Today we take a look back to 1916, when distances were measured in light years and uncertainties weren’t to be included in publications. The nearly 100-year old discovery of a small star has large implications for our understanding of stellar astrophysics, even today.
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Part two of our recap of the “Modern Statistical and Computational Methods for Analysis of Kepler Data” workshop in North Carolina, featuring both astronomers and statisticians!
A recap of the “Modern Statistical and Computational Methods for Analysis of Kepler Data” workshop in North Carolina, featuring both astronomers and statisticians!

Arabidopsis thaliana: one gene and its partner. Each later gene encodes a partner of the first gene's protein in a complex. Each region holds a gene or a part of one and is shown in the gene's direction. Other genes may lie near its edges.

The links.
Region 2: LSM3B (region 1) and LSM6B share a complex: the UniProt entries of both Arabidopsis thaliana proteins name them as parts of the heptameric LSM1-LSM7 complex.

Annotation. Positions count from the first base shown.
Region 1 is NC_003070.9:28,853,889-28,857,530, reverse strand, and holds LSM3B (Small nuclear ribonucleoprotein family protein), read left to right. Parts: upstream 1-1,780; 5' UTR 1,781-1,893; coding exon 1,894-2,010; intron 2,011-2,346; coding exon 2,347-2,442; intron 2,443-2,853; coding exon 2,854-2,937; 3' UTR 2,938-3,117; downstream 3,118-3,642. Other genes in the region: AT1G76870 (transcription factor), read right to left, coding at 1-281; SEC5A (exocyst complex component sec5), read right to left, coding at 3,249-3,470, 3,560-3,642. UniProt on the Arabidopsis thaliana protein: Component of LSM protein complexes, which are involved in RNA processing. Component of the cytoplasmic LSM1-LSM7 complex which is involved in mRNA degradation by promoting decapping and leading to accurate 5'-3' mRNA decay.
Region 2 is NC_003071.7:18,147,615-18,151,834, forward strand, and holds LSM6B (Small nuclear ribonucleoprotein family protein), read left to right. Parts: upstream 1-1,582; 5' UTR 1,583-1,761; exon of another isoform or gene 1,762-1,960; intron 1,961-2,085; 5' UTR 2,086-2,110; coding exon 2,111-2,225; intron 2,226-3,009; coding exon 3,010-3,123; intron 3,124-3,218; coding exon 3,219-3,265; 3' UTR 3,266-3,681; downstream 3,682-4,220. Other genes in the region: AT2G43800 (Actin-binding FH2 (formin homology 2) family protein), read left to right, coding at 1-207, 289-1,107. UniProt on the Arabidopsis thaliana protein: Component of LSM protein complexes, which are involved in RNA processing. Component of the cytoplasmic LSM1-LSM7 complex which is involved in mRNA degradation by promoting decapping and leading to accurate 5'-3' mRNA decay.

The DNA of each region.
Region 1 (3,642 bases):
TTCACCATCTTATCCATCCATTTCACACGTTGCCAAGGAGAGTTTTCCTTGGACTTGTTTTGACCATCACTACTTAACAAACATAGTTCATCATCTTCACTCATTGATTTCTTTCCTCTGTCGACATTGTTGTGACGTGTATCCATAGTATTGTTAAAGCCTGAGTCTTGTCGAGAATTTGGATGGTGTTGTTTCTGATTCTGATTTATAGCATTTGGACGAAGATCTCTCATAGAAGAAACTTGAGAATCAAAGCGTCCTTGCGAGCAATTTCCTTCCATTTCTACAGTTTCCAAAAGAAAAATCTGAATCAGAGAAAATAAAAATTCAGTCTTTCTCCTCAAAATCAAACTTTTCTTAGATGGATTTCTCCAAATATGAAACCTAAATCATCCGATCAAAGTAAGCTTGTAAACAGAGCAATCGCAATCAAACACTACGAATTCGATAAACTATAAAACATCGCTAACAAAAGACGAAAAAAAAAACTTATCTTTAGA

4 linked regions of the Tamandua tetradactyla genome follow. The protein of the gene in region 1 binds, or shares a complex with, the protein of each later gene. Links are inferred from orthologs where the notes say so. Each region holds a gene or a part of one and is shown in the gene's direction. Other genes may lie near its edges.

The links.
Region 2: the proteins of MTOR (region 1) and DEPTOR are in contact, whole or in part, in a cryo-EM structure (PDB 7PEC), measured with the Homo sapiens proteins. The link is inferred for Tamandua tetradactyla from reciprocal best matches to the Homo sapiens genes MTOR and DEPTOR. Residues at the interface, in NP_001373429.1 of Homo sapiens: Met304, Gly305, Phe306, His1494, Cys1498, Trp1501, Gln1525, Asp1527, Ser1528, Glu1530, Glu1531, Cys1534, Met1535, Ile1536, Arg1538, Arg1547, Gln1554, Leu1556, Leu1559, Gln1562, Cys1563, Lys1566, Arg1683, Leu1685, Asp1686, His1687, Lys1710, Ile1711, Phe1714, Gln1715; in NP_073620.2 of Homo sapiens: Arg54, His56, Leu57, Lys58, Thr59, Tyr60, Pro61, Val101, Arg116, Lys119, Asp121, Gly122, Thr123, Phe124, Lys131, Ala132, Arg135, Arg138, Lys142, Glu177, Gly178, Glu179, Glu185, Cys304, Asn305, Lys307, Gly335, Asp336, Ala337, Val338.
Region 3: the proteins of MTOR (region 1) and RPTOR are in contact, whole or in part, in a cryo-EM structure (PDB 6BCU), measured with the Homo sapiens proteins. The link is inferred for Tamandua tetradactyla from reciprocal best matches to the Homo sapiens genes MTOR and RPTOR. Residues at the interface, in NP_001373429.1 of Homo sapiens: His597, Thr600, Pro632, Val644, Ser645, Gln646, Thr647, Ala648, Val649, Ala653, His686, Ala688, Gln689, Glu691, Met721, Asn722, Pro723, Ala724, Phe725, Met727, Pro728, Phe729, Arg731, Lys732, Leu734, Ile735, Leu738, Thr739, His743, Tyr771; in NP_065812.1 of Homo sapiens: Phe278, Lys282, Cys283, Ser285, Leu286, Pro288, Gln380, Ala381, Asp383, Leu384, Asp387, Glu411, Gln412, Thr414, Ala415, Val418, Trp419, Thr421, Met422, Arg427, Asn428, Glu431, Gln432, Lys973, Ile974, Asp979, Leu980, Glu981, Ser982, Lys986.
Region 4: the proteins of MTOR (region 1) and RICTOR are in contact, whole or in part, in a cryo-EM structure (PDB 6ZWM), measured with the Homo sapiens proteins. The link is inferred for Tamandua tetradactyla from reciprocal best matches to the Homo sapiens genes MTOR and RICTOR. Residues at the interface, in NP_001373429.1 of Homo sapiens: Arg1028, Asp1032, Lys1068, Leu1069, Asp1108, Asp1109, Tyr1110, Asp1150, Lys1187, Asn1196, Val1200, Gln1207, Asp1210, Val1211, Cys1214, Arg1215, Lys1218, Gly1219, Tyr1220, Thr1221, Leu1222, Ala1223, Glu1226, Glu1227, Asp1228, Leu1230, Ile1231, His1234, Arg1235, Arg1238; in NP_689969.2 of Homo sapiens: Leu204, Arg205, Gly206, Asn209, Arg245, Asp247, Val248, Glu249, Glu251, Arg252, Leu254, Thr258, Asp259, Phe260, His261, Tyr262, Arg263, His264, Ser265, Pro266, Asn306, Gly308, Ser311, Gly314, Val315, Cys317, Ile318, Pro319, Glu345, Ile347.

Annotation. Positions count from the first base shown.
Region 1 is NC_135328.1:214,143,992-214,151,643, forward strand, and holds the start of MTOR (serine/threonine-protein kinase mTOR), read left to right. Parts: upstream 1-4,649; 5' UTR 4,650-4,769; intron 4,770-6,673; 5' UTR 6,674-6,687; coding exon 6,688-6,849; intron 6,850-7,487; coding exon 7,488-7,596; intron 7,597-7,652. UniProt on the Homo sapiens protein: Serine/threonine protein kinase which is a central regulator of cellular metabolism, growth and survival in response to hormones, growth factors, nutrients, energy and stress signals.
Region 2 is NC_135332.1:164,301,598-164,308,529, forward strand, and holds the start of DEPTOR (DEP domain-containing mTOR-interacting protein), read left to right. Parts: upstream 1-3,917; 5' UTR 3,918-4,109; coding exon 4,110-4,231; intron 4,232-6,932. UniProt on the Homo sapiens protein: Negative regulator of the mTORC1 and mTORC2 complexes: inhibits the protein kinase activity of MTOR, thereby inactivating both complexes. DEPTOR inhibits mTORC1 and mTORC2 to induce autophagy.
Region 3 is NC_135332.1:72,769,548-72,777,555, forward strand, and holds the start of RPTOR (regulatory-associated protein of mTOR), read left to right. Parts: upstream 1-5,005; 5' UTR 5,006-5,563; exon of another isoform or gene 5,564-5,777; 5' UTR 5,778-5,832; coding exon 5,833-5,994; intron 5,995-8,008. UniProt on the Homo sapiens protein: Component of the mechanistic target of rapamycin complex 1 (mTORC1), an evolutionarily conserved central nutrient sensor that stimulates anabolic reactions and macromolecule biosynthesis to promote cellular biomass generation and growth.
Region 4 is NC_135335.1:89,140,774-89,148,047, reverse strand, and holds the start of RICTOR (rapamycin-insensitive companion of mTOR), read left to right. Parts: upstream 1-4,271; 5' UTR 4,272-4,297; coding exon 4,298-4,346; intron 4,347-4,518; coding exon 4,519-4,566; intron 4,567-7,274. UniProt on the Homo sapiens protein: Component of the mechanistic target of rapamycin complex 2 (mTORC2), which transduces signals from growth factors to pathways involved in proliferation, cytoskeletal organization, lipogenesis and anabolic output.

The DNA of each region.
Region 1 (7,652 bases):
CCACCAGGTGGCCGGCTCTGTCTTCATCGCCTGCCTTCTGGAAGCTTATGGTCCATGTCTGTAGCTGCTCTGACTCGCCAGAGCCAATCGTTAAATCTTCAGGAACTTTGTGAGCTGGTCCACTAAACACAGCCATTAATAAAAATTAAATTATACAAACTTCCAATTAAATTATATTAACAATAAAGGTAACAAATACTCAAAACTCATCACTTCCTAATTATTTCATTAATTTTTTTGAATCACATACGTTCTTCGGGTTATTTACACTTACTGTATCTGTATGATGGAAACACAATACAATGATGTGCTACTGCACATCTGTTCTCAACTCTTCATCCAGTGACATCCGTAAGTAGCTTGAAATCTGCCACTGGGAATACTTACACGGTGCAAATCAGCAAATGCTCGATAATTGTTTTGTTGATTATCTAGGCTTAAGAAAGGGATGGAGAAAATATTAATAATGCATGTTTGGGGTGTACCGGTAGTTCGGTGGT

There’s a new space telescope on the block, which just might find as many new planet candidates as the Kepler mission.
A “Super-Jupiter” recently discovered by direct imaging techniques may not be as it initially seemed. Hinkley et al. find the system to be older than expected and the Super-Jupiter to really be a brown dwarf.
Forbich, Berger, and Reid attempt to use a large radio array to detect stellar wobbles induced by orbiting planets at larger separations than are usually probed
The gas cloud G2 is rapidly approaching the galactic center. Can tidal disruption events with stellar remnants help constrain its orbit?
Barclay et al. find a “candidate” planet smaller than Mercury in the Kepler data…will it pass their tests and be confirmed as the smallest known planet?